Thursday, July 23, 2015

onto Thursday

We're establishing new rhythms. They start early. Our usual breakfast around 9 has shifted: today it is around 7:30, as Ed has meetings to attend.


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It's the last meal with our house guests. They pack up and leave shortly after. You might nod sympathetically and say -- good to have your house back, what with all the tumult. I suppose. Establishing new rhythms requires a time of a meditative quiet. At the same time, I look around and notice that the lawn is mowed. The chicken coop is cleaned, the dishes are washed, Snowdrop's jumparoo is assembled. Our house guests saw us through a tough week, using a huge amount of tact and elbow grease. On top of it all, Ed had sympathetic listeners. I had an enthusiastic pal to help me uncork and sample an Islay whisky.  These guys helped move us from square one to square two. We were so very fortunate to have them here.


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Afternoon? Snowdrop time!

I must proudly report that the girl received her first certificate of accomplishment today: she completed her swimming course! I don't know that much was required of her -- showing up was plenty sufficient -- but still, the certificate hangs on the young family's refrigerator door: a congratulatory note attesting to her "swimming" progress.

Snowdrop wakes from her nap just as I arrive...


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She and I play, though if you watched her, you could hardly call it play. She is intense and she works hard at perfecting her finger grasp. Too, she rolls so adeptly and without regard to any obstacles that I have to carefully steer her away from potential collisions with furniture.

A few hours of this and she needs a pause. The three of us (her mommy joins us) take a walk around the lake and yes, do note that this is her downtime. Her expression tells us as much. (The "tatoo" on her arm is her swimming badge of honor.)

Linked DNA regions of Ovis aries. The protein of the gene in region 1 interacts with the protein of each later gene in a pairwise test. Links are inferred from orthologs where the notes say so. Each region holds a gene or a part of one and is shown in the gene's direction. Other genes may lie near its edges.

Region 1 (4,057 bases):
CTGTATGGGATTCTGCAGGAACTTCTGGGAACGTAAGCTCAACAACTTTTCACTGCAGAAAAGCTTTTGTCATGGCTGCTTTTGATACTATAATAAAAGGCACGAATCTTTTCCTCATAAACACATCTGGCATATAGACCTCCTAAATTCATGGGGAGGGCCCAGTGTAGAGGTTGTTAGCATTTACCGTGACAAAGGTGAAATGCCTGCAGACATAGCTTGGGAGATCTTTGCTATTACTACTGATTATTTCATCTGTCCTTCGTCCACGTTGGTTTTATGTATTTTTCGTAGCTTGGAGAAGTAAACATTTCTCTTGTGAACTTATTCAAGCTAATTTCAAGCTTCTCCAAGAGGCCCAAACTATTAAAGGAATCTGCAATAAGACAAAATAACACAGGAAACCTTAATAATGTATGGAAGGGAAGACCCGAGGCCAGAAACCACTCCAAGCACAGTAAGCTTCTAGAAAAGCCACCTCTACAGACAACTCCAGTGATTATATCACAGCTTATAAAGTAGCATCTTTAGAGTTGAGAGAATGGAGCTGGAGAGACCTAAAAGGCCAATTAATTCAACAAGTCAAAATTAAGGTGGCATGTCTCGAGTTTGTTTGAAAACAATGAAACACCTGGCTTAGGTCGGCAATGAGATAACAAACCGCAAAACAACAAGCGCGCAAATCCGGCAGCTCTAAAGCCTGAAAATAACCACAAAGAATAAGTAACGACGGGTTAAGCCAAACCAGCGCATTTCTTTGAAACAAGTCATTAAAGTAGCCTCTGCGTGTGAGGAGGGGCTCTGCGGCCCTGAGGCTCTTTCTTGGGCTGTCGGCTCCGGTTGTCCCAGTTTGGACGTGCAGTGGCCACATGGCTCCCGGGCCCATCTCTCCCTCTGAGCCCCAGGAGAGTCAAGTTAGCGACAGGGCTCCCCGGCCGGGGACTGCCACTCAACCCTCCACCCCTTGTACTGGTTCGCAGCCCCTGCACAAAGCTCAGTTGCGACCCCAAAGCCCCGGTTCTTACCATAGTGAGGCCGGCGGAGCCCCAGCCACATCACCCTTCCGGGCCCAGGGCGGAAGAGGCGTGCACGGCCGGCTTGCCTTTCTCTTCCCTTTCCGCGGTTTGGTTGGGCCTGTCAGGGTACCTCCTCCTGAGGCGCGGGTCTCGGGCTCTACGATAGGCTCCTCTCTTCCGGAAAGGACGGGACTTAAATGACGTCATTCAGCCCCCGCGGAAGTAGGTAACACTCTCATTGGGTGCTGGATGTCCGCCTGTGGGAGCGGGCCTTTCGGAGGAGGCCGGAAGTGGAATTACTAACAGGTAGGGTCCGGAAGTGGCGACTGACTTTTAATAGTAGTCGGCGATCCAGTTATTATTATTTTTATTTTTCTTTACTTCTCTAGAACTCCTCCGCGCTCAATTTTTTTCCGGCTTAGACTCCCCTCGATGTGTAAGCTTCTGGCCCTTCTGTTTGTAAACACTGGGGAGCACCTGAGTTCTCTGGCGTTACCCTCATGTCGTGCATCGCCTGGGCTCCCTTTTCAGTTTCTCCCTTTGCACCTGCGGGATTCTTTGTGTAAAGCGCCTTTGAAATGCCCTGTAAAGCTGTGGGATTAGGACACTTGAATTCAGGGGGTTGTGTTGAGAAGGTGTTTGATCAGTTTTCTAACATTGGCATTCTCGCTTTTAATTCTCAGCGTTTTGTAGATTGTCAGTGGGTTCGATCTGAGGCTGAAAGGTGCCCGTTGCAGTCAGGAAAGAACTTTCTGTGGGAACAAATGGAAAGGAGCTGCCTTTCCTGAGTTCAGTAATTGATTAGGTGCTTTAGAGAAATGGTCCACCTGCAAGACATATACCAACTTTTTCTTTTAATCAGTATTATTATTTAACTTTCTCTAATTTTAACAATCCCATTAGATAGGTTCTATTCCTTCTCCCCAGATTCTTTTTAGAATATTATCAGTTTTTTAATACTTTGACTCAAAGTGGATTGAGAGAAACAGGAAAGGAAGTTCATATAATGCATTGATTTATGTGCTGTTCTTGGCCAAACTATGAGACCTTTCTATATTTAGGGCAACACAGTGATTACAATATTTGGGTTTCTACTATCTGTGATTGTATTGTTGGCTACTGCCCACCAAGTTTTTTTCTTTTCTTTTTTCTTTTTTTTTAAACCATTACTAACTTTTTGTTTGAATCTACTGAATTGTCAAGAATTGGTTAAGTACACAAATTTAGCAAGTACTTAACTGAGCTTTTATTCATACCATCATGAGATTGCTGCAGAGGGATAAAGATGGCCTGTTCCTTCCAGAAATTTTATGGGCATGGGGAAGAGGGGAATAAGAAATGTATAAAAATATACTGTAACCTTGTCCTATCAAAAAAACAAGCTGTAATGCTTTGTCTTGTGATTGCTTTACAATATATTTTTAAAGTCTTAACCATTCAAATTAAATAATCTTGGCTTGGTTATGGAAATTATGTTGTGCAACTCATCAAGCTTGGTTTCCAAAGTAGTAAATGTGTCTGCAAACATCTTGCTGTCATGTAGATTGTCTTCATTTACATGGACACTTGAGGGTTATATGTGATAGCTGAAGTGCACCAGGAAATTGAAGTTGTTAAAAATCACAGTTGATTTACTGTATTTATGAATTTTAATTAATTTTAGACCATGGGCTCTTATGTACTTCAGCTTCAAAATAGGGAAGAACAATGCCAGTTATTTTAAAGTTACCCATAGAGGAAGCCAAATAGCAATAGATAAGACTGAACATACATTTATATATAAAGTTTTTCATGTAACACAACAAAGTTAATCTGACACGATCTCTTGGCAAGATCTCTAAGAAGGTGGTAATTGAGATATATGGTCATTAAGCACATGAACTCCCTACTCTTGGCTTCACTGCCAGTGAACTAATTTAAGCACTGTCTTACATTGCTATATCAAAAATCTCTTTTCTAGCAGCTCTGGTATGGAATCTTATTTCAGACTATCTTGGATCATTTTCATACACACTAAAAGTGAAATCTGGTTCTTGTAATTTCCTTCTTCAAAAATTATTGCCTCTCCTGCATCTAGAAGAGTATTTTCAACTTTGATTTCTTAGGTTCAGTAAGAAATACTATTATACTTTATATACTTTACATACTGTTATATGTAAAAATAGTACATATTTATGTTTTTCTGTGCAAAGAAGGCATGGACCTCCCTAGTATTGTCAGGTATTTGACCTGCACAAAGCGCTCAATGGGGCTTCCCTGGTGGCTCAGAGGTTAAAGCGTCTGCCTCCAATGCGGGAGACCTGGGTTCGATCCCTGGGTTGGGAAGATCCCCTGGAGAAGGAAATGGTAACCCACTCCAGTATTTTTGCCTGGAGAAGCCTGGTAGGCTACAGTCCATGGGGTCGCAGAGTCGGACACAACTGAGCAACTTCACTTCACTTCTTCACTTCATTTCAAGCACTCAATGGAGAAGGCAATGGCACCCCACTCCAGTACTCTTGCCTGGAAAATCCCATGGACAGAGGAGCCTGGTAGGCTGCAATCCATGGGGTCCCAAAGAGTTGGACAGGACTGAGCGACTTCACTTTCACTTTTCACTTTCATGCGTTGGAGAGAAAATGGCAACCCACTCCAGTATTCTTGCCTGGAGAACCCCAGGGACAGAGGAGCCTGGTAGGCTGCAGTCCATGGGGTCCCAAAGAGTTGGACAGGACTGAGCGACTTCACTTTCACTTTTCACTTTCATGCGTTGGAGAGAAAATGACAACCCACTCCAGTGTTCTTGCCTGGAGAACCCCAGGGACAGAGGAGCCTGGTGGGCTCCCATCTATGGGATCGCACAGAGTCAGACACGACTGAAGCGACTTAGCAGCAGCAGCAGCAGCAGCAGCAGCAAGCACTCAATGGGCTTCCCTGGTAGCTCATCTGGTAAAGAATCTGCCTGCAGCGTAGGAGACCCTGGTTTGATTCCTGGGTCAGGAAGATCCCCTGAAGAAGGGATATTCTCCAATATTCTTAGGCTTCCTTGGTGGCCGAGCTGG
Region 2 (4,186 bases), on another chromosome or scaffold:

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And now I'm home. I spend an evening hour deadheading day lilies. You don't have to do that: eventually the spent flowers fall off of their own accord. But there is something deeply satisfying in tidying a yard in full bloom. You're not the designer, the developer, the digger and planter anymore. You're the gentle hand that adds a touch of appreciation to what's before you. Nothing more, nothing less.


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4 comments:

  1. Your first paragraph about your house guests was wonderful.

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  2. You are very fortunate to have such great friends-and family-Nina. I hope you have a great weekend.

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  3. Yes, good friends indeed. Is Ed going through a life change regarding his work and the late friend's company? Or is this a temporary doubling-down?

    The garden. Exhale. I like your phrase "something deeply satisfying about tidying" in the garden, I feel it too, and it is healthy for the plants, as well as for ourselves. I fantasize that they're grateful. I remind them that I am their Goddess. :) Well actually it's the bees I talk to, when they flurry up at me in a warning, I remind them that I'm making this little paradise for them.

    Thinking about letting one's imagination free in the garden - I especially liked your first photo on Tuesday - the daylilies opening up toward that visible ray of sunlight. I feel, again, that they are grateful, turning their faces to the sun with pleasure. I know, I know, phototropism.

    I turn my face to the sun in gratitude as well.

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  4. I had no idea babies could be taught to swim so early.

    I'm sorry for your loss Nina and Ed.

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